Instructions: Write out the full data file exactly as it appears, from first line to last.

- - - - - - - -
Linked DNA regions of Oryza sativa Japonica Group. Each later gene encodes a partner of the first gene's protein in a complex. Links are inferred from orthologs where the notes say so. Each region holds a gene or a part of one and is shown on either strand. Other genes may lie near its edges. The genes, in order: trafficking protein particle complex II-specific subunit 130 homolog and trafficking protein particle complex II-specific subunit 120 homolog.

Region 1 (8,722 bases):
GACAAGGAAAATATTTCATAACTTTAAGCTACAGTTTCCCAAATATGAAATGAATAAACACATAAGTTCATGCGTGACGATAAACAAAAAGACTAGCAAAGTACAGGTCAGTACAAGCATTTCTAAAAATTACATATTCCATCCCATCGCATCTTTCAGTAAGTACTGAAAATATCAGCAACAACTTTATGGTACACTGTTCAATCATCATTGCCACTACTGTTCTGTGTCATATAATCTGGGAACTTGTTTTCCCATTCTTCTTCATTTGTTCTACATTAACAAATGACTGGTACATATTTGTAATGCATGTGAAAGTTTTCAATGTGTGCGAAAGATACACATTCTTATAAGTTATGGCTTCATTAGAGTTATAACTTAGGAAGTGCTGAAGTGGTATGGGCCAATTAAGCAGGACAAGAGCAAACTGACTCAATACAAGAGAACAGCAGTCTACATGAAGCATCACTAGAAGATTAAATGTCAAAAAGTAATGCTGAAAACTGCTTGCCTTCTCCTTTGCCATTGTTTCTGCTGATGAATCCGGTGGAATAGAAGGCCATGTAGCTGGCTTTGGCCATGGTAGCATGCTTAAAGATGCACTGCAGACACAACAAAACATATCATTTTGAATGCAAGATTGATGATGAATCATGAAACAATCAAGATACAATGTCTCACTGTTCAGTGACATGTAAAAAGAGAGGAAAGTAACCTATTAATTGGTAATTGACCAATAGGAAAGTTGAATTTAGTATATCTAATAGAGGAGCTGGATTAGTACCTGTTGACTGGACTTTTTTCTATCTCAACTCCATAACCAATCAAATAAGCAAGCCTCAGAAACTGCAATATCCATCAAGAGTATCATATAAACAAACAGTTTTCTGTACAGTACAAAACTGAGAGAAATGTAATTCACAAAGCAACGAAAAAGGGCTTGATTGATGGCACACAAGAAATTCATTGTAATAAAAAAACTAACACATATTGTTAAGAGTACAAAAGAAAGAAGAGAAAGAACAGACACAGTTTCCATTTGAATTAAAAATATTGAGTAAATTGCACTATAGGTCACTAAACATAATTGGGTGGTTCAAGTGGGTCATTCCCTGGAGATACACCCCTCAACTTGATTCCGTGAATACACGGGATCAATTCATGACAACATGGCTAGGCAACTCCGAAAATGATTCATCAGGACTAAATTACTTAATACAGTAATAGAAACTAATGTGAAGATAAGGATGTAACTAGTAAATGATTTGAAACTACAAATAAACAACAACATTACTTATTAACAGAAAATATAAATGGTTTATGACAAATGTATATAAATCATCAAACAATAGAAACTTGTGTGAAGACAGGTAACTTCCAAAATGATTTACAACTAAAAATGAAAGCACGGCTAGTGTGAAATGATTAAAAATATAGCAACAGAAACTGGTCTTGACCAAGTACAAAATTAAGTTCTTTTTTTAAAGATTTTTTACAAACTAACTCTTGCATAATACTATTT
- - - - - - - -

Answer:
Linked DNA regions of Oryza sativa Japonica Group. Each later gene encodes a partner of the first gene's protein in a complex. Links are inferred from orthologs where the notes say so. Each region holds a gene or a part of one and is shown on either strand. Other genes may lie near its edges. The genes, in order: trafficking protein particle complex II-specific subunit 130 homolog and trafficking protein particle complex II-specific subunit 120 homolog.

Region 1 (8,722 bases):
GACAAGGAAAATATTTCATAACTTTAAGCTACAGTTTCCCAAATATGAAATGAATAAACACATAAGTTCATGCGTGACGATAAACAAAAAGACTAGCAAAGTACAGGTCAGTACAAGCATTTCTAAAAATTACATATTCCATCCCATCGCATCTTTCAGTAAGTACTGAAAATATCAGCAACAACTTTATGGTACACTGTTCAATCATCATTGCCACTACTGTTCTGTGTCATATAATCTGGGAACTTGTTTTCCCATTCTTCTTCATTTGTTCTACATTAACAAATGACTGGTACATATTTGTAATGCATGTGAAAGTTTTCAATGTGTGCGAAAGATACACATTCTTATAAGTTATGGCTTCATTAGAGTTATAACTTAGGAAGTGCTGAAGTGGTATGGGCCAATTAAGCAGGACAAGAGCAAACTGACTCAATACAAGAGAACAGCAGTCTACATGAAGCATCACTAGAAGATTAAATGTCAAAAAGTAATGCTGAAAACTGCTTGCCTTCTCCTTTGCCATTGTTTCTGCTGATGAATCCGGTGGAATAGAAGGCCATGTAGCTGGCTTTGGCCATGGTAGCATGCTTAAAGATGCACTGCAGACACAACAAAACATATCATTTTGAATGCAAGATTGATGATGAATCATGAAACAATCAAGATACAATGTCTCACTGTTCAGTGACATGTAAAAAGAGAGGAAAGTAACCTATTAATTGGTAATTGACCAATAGGAAAGTTGAATTTAGTATATCTAATAGAGGAGCTGGATTAGTACCTGTTGACTGGACTTTTTTCTATCTCAACTCCATAACCAATCAAATAAGCAAGCCTCAGAAACTGCAATATCCATCAAGAGTATCATATAAACAAACAGTTTTCTGTACAGTACAAAACTGAGAGAAATGTAATTCACAAAGCAACGAAAAAGGGCTTGATTGATGGCACACAAGAAATTCATTGTAATAAAAAAACTAACACATATTGTTAAGAGTACAAAAGAAAGAAGAGAAAGAACAGACACAGTTTCCATTTGAATTAAAAATATTGAGTAAATTGCACTATAGGTCACTAAACATAATTGGGTGGTTCAAGTGGGTCATTCCCTGGAGATACACCCCTCAACTTGATTCCGTGAATACACGGGATCAATTCATGACAACATGGCTAGGCAACTCCGAAAATGATTCATCAGGACTAAATTACTTAATACAGTAATAGAAACTAATGTGAAGATAAGGATGTAACTAGTAAATGATTTGAAACTACAAATAAACAACAACATTACTTATTAACAGAAAATATAAATGGTTTATGACAAATGTATATAAATCATCAAACAATAGAAACTTGTGTGAAGACAGGTAACTTCCAAAATGATTTACAACTAAAAATGAAAGCACGGCTAGTGTGAAATGATTAAAAATATAGCAACAGAAACTGGTCTTGACCAAGTACAAAATTAAGTTCTTTTTTTAAAGATTTTTTACAAACTAACTCTTGCATAATACTATTT